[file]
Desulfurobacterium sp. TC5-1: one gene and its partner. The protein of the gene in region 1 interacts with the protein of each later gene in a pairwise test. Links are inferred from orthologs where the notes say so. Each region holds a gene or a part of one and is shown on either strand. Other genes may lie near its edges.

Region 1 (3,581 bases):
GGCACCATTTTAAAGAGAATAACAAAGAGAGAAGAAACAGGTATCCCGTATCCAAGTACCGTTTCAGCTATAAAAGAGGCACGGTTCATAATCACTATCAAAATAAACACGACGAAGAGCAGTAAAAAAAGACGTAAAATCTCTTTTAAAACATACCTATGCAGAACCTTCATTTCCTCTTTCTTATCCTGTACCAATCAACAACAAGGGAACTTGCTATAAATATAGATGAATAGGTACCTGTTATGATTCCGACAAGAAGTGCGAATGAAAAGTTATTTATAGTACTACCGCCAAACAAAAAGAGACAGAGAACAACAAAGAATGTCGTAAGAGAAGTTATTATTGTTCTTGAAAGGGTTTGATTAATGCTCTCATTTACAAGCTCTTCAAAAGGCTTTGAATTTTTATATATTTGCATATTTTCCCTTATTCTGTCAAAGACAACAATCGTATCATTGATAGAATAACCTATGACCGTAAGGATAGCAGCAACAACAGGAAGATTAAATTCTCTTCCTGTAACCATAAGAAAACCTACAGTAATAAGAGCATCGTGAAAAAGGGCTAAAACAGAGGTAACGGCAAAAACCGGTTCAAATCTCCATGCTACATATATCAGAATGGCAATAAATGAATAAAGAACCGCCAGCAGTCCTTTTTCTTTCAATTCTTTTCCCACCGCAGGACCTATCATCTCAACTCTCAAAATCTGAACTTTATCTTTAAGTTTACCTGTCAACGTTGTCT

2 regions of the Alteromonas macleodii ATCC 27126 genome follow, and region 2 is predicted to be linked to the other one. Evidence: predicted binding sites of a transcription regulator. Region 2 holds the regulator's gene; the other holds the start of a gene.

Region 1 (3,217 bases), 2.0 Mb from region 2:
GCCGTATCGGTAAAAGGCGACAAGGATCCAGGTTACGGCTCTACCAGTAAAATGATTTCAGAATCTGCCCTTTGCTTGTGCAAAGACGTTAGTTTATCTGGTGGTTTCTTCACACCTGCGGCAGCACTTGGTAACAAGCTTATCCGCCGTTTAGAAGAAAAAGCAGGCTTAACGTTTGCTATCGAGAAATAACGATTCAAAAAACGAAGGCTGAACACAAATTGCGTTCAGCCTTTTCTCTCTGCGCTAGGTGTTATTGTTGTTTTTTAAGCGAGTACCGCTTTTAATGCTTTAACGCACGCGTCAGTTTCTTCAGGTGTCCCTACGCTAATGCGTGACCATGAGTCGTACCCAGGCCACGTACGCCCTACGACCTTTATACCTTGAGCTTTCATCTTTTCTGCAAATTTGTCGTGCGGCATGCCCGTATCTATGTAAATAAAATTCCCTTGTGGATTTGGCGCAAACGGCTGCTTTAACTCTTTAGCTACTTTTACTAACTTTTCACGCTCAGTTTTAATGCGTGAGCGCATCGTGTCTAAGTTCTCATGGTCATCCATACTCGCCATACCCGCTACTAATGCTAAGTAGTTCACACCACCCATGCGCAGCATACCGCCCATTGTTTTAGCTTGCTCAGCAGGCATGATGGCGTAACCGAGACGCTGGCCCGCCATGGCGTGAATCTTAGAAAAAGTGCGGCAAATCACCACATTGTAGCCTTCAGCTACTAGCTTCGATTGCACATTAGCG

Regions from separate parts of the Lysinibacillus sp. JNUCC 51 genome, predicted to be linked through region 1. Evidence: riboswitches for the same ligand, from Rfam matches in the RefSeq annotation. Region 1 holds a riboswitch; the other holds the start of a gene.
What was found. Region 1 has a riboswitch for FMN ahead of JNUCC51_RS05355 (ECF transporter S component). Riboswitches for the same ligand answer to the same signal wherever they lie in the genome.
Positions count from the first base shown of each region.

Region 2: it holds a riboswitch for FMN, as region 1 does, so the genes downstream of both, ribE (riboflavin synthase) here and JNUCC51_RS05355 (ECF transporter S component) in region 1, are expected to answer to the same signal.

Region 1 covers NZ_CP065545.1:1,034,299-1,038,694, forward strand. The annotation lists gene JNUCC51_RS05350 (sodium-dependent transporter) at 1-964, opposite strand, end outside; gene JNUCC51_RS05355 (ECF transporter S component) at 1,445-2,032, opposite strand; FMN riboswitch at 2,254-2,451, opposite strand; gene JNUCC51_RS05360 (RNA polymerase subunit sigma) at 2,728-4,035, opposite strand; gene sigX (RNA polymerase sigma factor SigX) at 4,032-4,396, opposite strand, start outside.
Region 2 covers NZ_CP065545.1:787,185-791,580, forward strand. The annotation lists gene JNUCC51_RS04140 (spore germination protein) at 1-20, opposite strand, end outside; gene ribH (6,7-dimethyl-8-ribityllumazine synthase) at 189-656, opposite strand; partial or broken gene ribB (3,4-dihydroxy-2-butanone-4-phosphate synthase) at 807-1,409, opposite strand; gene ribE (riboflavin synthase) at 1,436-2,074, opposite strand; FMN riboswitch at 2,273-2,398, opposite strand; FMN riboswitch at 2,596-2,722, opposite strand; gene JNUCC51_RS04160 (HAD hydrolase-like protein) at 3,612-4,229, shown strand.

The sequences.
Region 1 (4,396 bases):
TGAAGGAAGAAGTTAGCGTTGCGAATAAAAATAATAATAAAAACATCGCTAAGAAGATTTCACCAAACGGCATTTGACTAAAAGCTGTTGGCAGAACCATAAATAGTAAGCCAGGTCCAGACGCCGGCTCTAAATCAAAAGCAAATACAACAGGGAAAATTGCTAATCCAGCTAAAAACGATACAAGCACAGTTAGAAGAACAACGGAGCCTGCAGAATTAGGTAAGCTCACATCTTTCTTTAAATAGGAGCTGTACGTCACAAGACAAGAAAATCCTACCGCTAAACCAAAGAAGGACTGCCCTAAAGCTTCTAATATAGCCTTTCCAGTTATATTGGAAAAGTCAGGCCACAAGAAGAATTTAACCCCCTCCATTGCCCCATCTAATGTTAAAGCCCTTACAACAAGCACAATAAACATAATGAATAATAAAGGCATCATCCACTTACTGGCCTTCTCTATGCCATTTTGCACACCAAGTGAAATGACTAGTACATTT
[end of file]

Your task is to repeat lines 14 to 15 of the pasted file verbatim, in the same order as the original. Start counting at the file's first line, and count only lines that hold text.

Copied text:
Region 1 (4,396 bases):
TGAAGGAAGAAGTTAGCGTTGCGAATAAAAATAATAATAAAAACATCGCTAAGAAGATTTCACCAAACGGCATTTGACTAAAAGCTGTTGGCAGAACCATAAATAGTAAGCCAGGTCCAGACGCCGGCTCTAAATCAAAAGCAAATACAACAGGGAAAATTGCTAATCCAGCTAAAAACGATACAAGCACAGTTAGAAGAACAACGGAGCCTGCAGAATTAGGTAAGCTCACATCTTTCTTTAAATAGGAGCTGTACGTCACAAGACAAGAAAATCCTACCGCTAAACCAAAGAAGGACTGCCCTAAAGCTTCTAATATAGCCTTTCCAGTTATATTGGAAAAGTCAGGCCACAAGAAGAATTTAACCCCCTCCATTGCCCCATCTAATGTTAAAGCCCTTACAACAAGCACAATAAACATAATGAATAATAAAGGCATCATCCACTTACTGGCCTTCTCTATGCCATTTTGCACACCAAGTGAAATGACTAGTACATTT